With the harvest safely banked, there then came the question of what sort of wines did they want to try and make and how ambitious should they be? I think it’s fair to say the differences in approach to winemaking have never been so stark.  How much new oak? how much whole bunch? how much extraction? how long an elevage and when should one bottle? There were general trends that were followed but also plenty of individual stances taken that were well argued and seemingly logical and justified. Many producers used no new oak at all, in large part thanks to practical reasons such as having enough 1 year barrels to house the entire vintage, whilst others wanted to maintain percentages to help add weight and structure. Whole bunch use was overall lower as growers were less confident of the maturity of the stems, although some growers used more than in previous vintages as a way of reducing acidity levels naturally. Extraction was lighter than usual with the number of pigeages generally reduced, often in favour of the more infusive pumping over, to maximise the fruitiness of the wines, though again some growers wanted to add greater weight and therefore maintained extraction levels, and some growers felt a slightly earlier bottling would be sensible to lock in the bright, juicy fruit that the wines were expressing post malo. The variation in style and quality of the fruit that growers had to work with largely dictated which approach they took and ultimately how successful they were.

We first tasted the wines properly in June and were wowed by many of the whites, which were already showing great promise with a good number not far off their 2020 counterparts and several, actually, better. Lively, energetic and refreshing with excellent expression of their terroirs. The reds seemed more variable but with plenty of charm. However, when we re-visited for a five-week tasting session this autumn, the reds were in a spectacularly different place, having evolved quite beautifully in the four or five months since the summer.  The lighter wines had become charming, harmonized and wonderfully Pinot in character, showing deft touches of complexity and precision, whilst the more intense offerings were really quite serious, reflecting the natural intensity of the small yields yet channeling the intensity through length and subtle nuance which reminded us of why we love Pinot, especially Burgundian Pinot, so much. It’s very difficult to make comparisons with other vintages, especially the more recent ones given that so many of them have been solar vintages. In terms of cooler vintages, these 2021s have much more depth and charm than the 2013s and much greater ripeness than 2011 or 2008. In some respects, they are a little like cooler, more refreshing 2017s which is indeed high praise, given how delicious the 17s are now.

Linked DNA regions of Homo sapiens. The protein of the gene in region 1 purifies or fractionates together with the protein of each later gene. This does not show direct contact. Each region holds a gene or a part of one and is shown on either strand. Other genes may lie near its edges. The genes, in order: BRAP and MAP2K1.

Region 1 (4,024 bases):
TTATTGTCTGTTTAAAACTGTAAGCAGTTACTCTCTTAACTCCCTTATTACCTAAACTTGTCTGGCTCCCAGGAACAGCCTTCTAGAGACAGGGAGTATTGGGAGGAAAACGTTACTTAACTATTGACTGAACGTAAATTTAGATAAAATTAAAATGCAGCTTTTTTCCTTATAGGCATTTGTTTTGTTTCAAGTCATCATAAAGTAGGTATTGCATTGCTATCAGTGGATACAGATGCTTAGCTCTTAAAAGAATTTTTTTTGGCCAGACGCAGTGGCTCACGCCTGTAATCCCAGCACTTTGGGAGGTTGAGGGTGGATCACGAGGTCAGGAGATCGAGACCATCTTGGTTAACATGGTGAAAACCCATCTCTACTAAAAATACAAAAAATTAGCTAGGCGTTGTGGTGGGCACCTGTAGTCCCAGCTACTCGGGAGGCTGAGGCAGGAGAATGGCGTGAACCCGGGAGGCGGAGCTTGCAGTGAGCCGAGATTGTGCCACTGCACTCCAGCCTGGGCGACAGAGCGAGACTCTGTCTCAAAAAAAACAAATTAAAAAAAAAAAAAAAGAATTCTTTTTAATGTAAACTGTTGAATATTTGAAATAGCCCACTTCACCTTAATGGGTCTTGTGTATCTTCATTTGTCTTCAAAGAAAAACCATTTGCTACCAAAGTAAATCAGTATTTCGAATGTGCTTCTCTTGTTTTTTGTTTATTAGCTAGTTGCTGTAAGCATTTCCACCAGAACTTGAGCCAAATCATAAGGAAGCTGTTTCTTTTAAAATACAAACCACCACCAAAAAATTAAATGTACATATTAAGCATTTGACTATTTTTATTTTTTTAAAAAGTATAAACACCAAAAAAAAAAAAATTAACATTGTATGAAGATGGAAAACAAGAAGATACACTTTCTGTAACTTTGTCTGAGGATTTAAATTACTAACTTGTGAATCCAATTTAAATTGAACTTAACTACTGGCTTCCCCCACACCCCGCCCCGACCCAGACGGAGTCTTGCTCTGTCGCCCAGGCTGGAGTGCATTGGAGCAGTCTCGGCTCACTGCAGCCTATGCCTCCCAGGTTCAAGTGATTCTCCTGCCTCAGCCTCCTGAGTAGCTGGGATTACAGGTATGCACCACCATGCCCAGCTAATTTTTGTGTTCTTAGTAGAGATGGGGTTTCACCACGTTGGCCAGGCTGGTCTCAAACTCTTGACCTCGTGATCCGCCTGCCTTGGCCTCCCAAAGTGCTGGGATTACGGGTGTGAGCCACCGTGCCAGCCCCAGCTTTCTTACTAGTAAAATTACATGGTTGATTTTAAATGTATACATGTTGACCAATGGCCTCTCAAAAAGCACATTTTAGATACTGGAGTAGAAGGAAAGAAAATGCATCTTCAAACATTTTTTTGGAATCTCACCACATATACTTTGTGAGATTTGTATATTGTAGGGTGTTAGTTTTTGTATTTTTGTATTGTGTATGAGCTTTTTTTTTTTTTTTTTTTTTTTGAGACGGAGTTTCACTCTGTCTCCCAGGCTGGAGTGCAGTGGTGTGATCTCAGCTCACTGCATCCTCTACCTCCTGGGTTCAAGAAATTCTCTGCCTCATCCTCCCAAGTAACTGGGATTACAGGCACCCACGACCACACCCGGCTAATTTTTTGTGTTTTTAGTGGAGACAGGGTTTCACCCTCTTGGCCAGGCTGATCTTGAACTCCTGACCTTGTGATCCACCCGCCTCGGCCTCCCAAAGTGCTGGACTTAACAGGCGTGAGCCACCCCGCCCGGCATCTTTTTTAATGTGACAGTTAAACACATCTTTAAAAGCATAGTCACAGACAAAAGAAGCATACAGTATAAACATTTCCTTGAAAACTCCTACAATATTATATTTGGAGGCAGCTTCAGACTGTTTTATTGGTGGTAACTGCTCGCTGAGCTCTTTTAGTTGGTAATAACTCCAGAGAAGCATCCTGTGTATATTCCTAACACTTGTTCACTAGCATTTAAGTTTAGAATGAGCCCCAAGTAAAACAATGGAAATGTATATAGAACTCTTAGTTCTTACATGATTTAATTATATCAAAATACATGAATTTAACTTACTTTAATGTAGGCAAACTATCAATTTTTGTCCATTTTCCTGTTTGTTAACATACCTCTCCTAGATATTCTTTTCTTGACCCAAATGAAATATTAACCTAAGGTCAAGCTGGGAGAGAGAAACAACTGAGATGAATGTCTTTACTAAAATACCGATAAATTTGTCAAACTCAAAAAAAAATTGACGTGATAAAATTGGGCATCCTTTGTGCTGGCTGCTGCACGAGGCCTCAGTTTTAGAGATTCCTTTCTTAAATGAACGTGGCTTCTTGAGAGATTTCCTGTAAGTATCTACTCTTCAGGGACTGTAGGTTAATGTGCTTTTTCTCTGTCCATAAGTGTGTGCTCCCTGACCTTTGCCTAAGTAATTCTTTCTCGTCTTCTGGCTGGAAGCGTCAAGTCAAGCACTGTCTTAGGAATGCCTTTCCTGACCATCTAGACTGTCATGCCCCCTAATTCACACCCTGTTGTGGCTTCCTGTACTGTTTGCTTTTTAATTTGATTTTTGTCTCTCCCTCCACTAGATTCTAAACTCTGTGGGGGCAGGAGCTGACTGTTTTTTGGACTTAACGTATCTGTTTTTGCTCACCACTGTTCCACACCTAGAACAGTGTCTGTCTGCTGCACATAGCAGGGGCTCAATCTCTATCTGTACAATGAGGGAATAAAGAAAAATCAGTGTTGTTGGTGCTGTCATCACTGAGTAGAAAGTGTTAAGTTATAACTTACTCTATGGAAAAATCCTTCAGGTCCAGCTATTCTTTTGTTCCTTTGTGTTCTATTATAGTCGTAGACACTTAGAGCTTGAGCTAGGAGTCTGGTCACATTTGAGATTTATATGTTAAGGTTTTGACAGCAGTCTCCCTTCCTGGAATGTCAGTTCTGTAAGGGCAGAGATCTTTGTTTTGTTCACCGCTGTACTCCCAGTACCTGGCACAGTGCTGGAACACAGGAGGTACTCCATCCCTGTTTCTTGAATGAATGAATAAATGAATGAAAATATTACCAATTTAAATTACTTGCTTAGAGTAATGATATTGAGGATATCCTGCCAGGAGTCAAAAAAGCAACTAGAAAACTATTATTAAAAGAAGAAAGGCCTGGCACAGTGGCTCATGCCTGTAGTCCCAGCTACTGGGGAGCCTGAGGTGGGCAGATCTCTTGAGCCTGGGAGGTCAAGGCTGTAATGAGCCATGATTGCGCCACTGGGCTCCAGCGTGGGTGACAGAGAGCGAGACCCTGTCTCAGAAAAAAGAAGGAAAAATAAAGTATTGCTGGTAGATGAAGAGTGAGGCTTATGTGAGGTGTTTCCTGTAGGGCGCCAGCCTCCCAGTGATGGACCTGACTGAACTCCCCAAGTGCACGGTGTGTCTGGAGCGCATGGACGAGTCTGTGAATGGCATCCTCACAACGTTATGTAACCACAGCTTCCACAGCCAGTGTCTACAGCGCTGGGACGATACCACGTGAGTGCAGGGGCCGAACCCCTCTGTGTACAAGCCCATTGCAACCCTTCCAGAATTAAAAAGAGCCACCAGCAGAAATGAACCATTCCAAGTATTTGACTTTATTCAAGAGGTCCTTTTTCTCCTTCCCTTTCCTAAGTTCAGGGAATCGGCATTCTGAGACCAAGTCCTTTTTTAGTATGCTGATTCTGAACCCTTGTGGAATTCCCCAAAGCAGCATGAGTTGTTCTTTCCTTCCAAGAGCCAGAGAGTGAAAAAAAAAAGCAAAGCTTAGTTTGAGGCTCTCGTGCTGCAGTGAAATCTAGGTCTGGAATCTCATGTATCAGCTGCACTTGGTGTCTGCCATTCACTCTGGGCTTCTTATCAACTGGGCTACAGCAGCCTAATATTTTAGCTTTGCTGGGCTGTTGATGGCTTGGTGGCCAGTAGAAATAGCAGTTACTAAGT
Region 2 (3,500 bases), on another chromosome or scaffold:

Allocating these wines will not be easy. It was already difficult dividing up the much bigger vintage of 2020 and here we are looking at around 2/3s less with a likely big demand. Prices have increased, inevitably, such is the shortfall in production, but most growers are aware of the sensitivity of the market and are keen to reward their loyal followers’ fidelity.

On Monday, 28th November we also had the pleasure of hosting our recurring vintage webinar where Jason was joined by renowned Burgundy expert Jasper Morris MW to introduce the 2021 vintage and answer some of our customers questions regarding the wines, initial tasting notes, weather, and terroir. If you would like to catch up on the event, or rewatch the webinar, a recording is available on our YouTube channel.